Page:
Having had a friction with the government while staying in China to film "The Flowers of War", Christian Bale said that he is not worried that the film would get a censor in China. The lead star said he was happy enough to have done his part in the ambitious movie by director Zhang Yimou.
"I just do what I do. What happens after I'm wrapped is always out of my hands. It doesn't matter which country that's in, which scenes get chosen, which scenes get cut, that has nothing to do with me," the actor said.
The film, about the Japanese army's 1937 rampage through Nanjing, is touted as the most expensive Chinese film in history at an estimated $94 million. The dialogue is split between English and Mandarin, prompting Bale to require a translator to work with Zhang.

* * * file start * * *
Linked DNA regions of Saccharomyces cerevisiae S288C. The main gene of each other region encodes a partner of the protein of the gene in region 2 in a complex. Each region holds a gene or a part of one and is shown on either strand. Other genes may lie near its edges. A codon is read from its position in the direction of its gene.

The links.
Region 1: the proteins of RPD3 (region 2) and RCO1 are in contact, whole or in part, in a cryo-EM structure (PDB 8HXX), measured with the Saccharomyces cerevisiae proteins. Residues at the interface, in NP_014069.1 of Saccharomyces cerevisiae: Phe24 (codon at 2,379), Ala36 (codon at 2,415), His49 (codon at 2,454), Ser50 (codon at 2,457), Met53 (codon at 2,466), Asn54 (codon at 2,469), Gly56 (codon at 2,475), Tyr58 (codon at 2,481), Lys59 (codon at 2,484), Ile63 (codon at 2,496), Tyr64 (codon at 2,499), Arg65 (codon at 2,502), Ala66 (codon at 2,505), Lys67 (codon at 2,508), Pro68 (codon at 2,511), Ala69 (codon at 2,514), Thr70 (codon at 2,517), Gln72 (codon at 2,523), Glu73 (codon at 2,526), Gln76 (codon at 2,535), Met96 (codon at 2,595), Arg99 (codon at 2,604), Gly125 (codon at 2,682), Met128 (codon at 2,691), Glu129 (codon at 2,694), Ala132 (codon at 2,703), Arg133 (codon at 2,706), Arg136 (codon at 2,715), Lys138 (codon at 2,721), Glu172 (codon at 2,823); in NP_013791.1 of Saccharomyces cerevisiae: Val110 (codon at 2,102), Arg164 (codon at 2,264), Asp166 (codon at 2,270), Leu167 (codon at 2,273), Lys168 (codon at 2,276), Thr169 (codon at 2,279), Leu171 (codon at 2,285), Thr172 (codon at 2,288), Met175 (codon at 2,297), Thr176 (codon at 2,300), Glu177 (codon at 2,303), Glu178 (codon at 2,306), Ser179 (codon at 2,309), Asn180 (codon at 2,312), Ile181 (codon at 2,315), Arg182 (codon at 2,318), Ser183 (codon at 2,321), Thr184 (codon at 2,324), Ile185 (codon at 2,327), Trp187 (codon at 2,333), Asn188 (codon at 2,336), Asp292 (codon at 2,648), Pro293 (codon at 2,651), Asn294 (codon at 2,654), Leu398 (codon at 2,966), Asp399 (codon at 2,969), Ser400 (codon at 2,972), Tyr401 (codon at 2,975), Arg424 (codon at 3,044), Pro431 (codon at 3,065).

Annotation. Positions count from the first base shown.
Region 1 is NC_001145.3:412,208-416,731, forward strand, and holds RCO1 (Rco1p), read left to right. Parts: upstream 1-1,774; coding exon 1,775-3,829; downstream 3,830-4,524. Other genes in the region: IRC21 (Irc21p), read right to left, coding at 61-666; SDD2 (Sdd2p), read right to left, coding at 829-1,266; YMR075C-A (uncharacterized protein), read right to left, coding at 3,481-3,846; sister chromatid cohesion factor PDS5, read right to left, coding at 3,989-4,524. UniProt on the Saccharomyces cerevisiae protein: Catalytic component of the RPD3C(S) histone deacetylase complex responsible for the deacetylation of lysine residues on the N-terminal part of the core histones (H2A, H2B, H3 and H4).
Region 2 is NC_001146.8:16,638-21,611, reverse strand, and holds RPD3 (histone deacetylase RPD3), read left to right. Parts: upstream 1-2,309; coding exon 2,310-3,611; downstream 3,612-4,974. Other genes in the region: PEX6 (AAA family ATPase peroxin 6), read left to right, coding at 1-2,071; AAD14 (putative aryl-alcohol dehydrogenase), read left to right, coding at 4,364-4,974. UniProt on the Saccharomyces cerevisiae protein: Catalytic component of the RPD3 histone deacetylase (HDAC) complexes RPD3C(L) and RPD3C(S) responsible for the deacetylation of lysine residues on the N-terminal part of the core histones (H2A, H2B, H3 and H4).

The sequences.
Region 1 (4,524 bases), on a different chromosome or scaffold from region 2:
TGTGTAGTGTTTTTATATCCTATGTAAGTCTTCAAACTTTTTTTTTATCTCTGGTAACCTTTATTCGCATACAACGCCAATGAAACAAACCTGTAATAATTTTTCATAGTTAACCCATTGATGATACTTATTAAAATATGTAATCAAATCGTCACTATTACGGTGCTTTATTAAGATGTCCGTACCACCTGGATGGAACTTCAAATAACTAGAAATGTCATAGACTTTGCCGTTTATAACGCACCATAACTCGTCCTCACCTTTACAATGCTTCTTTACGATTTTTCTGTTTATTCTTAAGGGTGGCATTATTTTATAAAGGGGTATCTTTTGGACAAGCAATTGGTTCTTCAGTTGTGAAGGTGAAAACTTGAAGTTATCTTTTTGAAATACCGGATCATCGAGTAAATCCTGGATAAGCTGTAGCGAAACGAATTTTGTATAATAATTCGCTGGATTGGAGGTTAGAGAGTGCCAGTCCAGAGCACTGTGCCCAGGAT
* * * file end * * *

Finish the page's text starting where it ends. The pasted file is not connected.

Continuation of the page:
"I have a great sense of adventure, and whatever adventure I can take out of moviemaking, I'm going to," he said. "So I hope that not just with China but with internationally that we'll start to get much more mixing of nationalities and film cultures. And I think we're going to get some really interesting results from that."
Last month, the 37-year-old actor drove eight hours to visit the home of Chinese dissident Chen Guangcheng, a blind lawyer who has been under house arrest since September 2010 for speaking out against the government's alleged human rights abuses. He wanted to shake the man's hand in respect but was roughed up by government-backed guards.